Most Recent Legislation Caps Damages
While the threat of a medical malpractice lawsuit is ever-present, providers breathe a little easier these days in Tennessee, thanks to several pieces of legislation that have passed in the last few years.
“The legal system that we have in Tennessee is a good, solid system,” said Lee Barfield, a litigation attorney with Bass, Berry & Sims for more than 30 years. When it comes to malpractice defense, he said laws since 2008 have “tweaked and polished and smoothed out” some of the state code’s rough edges, resulting in a more efficient system that weeds out frivolous litigation and prevents runaway, exorbitant judgments.
Tennessee’s most recent tort reform, which Barfield called “landmark,” is the Tennessee Civil Justice Act, which went into effect on Oct. 1, 2011. Among its several changes is a cap on noneconomic damages – so-called ‘pain and suffering,’ which is certainly a challenge to quantify. The legislation affects any suit seeking such damages, not just medical malpractice cases.
The act caps noneconomic damages at $750,000 per each “injured plaintiff,” and the cap is increased to $1 million for a catastrophic loss or injury, such as spinal cord damage, some amputations and burns, or the wrongful death of a parent leaving a surviving minor child. Those caps don’t apply if the plaintiff proves intentional wrongdoing or that the defendant’s judgment was substantially impaired by alcohol or drugs.
There’s another exception, and it’s one that defense attorneys are urging their clients to understand: The caps go out the window if the defendant is found to have “intentionally concealed, altered or destroyed records with the purpose of avoiding or evading liability.”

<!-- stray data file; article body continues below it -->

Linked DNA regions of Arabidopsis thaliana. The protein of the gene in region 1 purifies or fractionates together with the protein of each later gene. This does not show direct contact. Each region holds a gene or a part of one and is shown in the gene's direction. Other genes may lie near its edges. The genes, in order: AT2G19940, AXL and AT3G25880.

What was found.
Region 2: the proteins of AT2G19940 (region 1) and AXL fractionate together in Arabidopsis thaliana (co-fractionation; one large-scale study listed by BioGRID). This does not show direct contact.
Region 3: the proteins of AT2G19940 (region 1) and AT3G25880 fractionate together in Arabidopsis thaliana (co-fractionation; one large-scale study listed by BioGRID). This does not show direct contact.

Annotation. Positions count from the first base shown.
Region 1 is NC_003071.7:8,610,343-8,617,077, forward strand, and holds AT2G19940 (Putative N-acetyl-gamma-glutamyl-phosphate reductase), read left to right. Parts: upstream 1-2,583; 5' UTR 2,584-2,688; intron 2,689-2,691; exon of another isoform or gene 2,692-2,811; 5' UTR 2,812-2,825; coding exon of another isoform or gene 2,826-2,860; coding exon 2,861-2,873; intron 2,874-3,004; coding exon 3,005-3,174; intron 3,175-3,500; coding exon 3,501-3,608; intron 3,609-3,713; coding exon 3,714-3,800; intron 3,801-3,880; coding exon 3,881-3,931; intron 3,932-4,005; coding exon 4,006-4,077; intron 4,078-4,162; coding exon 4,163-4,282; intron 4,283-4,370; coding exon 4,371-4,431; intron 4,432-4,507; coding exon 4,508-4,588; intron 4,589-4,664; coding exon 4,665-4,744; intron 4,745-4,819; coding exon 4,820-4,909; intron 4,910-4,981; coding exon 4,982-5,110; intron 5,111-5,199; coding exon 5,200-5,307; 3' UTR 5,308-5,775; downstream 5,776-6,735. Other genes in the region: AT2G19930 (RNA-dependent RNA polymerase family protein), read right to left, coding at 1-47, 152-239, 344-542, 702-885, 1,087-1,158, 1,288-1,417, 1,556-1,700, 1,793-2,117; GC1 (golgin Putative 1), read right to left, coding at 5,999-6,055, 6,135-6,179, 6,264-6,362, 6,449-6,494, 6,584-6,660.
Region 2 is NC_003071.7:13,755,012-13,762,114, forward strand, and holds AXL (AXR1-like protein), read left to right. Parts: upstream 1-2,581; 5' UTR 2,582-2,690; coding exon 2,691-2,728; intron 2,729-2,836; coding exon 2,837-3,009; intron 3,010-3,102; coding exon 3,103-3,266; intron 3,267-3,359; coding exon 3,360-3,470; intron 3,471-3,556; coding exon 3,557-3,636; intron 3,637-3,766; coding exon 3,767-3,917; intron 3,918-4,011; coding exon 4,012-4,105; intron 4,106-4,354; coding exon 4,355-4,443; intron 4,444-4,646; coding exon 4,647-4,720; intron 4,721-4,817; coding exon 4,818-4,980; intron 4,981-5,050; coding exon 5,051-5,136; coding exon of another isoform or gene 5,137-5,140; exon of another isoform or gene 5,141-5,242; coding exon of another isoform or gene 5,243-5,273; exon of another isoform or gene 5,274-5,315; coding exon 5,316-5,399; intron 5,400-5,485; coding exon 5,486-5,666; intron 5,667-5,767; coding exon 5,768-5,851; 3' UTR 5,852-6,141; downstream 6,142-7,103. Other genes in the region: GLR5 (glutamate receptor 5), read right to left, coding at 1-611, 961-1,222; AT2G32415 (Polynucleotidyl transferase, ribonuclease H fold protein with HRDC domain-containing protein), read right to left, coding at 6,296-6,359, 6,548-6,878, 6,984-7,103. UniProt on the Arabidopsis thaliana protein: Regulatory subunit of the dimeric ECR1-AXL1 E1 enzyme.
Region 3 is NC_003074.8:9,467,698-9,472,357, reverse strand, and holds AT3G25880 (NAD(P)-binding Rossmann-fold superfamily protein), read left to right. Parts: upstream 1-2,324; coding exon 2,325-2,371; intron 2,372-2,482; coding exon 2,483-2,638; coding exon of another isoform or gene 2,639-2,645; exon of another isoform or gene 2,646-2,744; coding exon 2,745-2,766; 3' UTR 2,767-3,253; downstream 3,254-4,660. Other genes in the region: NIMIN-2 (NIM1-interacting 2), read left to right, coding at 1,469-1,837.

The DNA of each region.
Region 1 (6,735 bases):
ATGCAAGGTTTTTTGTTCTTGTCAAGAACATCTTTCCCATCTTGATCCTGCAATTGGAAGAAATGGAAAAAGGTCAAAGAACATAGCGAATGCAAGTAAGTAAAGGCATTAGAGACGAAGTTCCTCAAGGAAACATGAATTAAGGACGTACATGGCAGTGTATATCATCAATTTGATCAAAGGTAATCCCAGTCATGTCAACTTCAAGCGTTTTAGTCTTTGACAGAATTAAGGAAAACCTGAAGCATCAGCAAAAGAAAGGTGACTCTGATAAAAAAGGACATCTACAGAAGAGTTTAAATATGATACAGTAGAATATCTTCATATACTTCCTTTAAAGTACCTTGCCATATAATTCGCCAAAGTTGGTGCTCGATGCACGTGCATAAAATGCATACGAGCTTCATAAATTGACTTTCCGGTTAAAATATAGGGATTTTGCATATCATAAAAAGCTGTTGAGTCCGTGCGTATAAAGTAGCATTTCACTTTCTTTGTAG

Buck Wellford, chairman of the Health Care Advocacy Group for Baker Donelson Bearman Caldwell & Berkowitz in the Memphis office, stressed that relevant documents might not even be part of the medical record. “They may even be text messages and email communications,” he said, warning that plaintiffs’ lawyers could be “creative” in claiming that evidence is being concealed.
Wellford noted another provision of the 2011 act makes it easier for defendants who are tagged with a large judgment to appeal. That’s because the maximum appeal bond is reduced from $75,000 to $25,000 or 125 percent of the amount of the judgment, whichever is lower.
While both Wellford and Barfield agree that it’s too soon to tell what the impact of the 2011 legislation will be, both do expect there will be a constitutional challenge to the law’s damage caps. The primary argument probably will be that tort cases are being treated differently than other types of civil litigation, yet Wellford doesn’t expect a medical malpractice suit to be the test case. Do expect a catastrophic case with a sympathetic plaintiff, he predicted.
Reforms in 2008-2009
“What people have overlooked is that some changes to the law that focused on the medical profession in 2008 and 2009, in my opinion, have had really more significant impact than this new legislation,” Wellford said.
Among those tort changes is a requirement that plaintiffs must have an expert certification backing up the allegations made in a medical negligence suit. The plaintiff must prove violation of the standard of care and, equally important, that the violation of the standard of care caused an injury. “The two are not always coterminous,” Wellford explained.